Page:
Building or converting your business premises: remember to think about fire risks

Do you have construction plans for your business? When building or converting premises, critical decisions are taken that have a major impact on the level of fire risk in your building. Are you taking the time to properly weigh up the options and the consequences of your decisions? Our colleague Christophe D’haeyere shares four crucial pieces of advice for keeping fire risks as low as possible.

Building or converting your business premises: remember to think about fire risks

How do you plan to fit out your business premises? What materials will you be using? What safety regulations and standards do you need to comply with? How do you select your suppliers? These are just a few of the many questions you will face as the project manager of a new construction project. It is not always easy to navigate your way through the endless options. Are you taking the time to consider the risks involved in the choices you make? Do you know what it might cost you if you make the wrong decisions? To help you handle the pressure of making these decisions, we are publishing this series of useful tips.

1) Think carefully about the construction materials you plan to use

During the design phase, you will decide on the type and quality of construction materials for your business premises, including the insulation. Picking the wrong materials can lead to an increased risk of fire during the operational phase later on. “This potential risk can threaten the safety of your employees and the continuity of your business,” explains Christophe D’haeyere, construction insurance expert at Vanbreda Risk & Benefits. “Insurers will also be more likely to take a negative attitude and refuse to offer you the best insurance terms, which will make it difficult to negotiate a good insurance premium for your fire policy.”

In a rapidly constricting market, where the interests of prevention will be strongly influenced by use of the correct insulation materials, it is worth aligning the selection of construction materials with your company’s long-term vision.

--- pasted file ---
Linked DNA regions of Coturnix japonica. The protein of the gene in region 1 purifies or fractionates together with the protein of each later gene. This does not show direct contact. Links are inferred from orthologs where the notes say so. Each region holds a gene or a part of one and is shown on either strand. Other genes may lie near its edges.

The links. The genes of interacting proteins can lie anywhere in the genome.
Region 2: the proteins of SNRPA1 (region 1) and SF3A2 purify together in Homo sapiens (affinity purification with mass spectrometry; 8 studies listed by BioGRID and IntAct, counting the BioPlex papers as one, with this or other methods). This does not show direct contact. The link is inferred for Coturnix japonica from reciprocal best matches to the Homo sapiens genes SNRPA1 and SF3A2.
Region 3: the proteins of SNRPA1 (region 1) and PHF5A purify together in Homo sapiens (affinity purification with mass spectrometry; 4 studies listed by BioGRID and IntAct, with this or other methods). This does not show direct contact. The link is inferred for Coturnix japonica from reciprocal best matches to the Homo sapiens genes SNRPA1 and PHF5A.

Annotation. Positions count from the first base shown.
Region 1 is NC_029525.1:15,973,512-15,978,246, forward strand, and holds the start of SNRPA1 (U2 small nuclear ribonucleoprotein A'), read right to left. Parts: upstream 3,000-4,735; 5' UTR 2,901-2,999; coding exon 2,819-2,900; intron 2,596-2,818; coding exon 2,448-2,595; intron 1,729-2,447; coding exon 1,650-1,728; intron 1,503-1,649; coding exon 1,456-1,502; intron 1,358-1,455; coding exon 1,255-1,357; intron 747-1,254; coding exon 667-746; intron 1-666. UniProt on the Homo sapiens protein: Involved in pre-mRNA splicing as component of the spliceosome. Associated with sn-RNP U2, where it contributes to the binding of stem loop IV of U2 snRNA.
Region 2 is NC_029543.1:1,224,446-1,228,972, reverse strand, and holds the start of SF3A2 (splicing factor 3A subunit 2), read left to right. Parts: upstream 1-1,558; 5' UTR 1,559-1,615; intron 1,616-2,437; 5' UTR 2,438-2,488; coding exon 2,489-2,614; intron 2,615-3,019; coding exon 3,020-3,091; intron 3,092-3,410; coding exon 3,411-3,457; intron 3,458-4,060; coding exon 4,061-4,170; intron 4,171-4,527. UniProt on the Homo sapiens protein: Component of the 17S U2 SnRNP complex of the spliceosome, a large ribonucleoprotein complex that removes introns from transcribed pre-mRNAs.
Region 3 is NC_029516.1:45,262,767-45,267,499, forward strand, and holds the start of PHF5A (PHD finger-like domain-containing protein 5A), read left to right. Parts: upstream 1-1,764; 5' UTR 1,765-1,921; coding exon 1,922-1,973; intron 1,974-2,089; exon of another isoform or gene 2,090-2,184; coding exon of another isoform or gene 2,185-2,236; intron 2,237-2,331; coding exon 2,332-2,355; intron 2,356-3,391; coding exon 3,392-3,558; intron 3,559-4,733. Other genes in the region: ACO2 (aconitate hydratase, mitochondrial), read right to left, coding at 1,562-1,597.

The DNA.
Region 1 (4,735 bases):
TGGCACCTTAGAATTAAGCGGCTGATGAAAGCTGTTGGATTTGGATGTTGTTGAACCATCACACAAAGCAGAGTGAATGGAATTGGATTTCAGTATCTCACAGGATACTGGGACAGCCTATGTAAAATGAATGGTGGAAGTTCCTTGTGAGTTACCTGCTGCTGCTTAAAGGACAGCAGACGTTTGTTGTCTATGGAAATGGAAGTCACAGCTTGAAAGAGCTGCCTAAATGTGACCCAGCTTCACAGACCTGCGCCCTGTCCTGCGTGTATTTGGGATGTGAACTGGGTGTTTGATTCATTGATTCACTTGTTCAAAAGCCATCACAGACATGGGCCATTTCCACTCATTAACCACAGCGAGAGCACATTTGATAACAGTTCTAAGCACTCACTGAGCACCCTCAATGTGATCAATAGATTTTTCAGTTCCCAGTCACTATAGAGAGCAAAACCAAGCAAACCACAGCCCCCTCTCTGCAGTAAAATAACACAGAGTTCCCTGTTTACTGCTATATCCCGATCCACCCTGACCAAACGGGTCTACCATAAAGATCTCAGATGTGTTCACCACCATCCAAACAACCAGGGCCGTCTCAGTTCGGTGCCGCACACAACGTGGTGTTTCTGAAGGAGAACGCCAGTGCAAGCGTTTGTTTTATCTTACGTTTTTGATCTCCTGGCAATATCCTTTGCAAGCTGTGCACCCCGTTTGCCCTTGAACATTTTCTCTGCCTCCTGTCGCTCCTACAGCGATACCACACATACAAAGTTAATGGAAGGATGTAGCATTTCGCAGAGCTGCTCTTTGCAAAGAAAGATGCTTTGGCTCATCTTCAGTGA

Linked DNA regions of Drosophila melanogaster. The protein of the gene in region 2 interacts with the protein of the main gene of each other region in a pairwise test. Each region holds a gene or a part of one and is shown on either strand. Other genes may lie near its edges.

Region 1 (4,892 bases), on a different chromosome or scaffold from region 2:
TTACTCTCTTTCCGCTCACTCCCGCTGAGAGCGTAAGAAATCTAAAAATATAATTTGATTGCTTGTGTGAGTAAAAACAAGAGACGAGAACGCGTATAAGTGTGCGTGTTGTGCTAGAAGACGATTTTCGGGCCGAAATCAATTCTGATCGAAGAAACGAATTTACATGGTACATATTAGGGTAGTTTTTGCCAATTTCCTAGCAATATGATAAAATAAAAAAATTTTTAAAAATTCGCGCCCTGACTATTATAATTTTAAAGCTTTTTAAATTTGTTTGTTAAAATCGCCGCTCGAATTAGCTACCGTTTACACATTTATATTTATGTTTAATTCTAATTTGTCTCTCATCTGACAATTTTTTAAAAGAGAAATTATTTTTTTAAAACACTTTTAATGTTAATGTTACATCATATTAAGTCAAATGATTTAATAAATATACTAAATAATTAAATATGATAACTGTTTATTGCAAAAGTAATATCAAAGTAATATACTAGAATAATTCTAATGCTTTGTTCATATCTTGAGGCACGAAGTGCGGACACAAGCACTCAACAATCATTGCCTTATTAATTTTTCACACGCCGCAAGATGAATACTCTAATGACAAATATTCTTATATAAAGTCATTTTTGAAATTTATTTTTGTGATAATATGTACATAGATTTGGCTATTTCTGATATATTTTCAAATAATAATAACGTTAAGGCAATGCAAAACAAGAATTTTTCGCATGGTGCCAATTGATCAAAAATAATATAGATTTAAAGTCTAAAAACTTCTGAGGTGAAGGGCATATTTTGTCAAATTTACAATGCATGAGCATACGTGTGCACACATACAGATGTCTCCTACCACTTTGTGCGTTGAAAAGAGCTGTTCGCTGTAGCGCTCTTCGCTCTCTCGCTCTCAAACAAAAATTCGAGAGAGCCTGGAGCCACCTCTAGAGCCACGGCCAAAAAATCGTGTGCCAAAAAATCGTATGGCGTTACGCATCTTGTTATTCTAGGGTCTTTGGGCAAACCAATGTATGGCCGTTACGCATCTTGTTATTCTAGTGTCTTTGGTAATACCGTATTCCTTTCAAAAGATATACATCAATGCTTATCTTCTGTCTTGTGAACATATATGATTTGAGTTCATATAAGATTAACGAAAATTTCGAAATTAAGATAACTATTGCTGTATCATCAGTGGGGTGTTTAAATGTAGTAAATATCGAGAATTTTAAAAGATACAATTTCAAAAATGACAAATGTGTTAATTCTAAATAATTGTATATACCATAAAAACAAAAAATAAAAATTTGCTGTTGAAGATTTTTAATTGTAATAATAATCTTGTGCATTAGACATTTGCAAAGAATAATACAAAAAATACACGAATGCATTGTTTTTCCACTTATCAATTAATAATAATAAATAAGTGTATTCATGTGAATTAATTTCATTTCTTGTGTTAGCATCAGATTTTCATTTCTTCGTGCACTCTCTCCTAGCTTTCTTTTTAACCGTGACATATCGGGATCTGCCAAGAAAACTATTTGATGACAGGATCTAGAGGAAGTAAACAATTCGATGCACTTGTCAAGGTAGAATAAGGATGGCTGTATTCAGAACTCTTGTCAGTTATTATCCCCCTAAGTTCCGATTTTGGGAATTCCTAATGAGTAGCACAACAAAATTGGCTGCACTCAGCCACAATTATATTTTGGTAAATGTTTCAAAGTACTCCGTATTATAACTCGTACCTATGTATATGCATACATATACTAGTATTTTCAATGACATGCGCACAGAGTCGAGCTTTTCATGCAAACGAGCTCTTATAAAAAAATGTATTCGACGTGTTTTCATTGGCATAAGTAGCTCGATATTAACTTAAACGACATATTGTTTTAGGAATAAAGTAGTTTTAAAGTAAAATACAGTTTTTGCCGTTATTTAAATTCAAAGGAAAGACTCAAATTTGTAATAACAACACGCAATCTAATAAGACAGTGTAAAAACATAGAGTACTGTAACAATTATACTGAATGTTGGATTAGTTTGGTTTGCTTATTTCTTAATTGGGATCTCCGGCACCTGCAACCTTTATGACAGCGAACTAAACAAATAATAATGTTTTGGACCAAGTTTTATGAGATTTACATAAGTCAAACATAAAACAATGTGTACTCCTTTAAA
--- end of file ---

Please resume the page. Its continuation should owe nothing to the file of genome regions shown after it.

2) Organise the layout of your business premises logically

“When visiting a company we sometimes encounter production areas, warehouses or office spaces that have not been designed logically for the business activity performed there,” states D’haeyere. “This is often a space that has been extended or converted, but where the specifications and risks of the new activities have not been properly taken into account. In addition, the proper partitioning of spaces is an important fire safety factor for your building. The most important points to focus on here are whether the right zones have been partitioned off, whether the maximum surface area for a zone has been respected, and whether the way in which the partitioning was carried out complies with the current standards.

3) Evaluate the bids from your suppliers with an open mind

When embarking on a construction project, your company will be relying on a number of different parties in order to comply with all fire safety requirements. These include, for example, the installers of sprinkler systems or smoke detectors, the fire brigade with its fire regulations, design experts, etc. “Selecting and depending on certain suppliers can be a complex matter,” states D’haeyere. “When comparing tenders, don’t let yourself be guided solely by the price levels for a product or service. If you see a price that is considerably lower than the competition, the chances are that if you select this option you will be facing higher costs in the not-too-distant future. We advise you to check every supplier against a number of criteria. For example, is the supplier’s attitude to sustainability and safety in sync with your business activities? Is the bid in line with market prices and conditions? Is the proposed product the specific type that you need? Is their approach compatible with those of the suppliers selected so far? Screening suppliers thoroughly provides solid foundations for a successful project.”

4) Keep a close eye on standards, such as Annex 6

In terms of technical construction there are many directives and requirements relating to standards. This includes Annex 6, which is well known within construction circles. You may not be familiar with the difficulties or risks associated with these standards. In that case, seek the services of an expert to help guide you.

New construction or renovation of your own business premises: Vanbreda Risk & Benefits can help you figure it out

We are on hand to help you reach the right decisions for your business. Our insurance expertise and knowledge of the construction sector enable us to give you the best possible advice and assistance.

For example, we can help you with a fair evaluation of tenders from different suppliers, and may suggest alternatives. We can also assist with interpreting the various standards and ensuring your company receives the best possible deal. In addition, we can help you find the right insurance solutions: from the design phase through to completion of the works. Ask for a copy of our brochure on construction and conversion.

Has your company prepared a business continuity plan? Please remember to update this plan with the new risks created by your construction project.

Christophe D’haeyere

We are there for you.

Do you have construction or conversion plans for your business? Would you like to receive tailored advice? Would you be interested in reading our business continuity plan whitepaper? Contact us on +32 (0)3 217 56 42 or via propertyservices@vanbreda.be.

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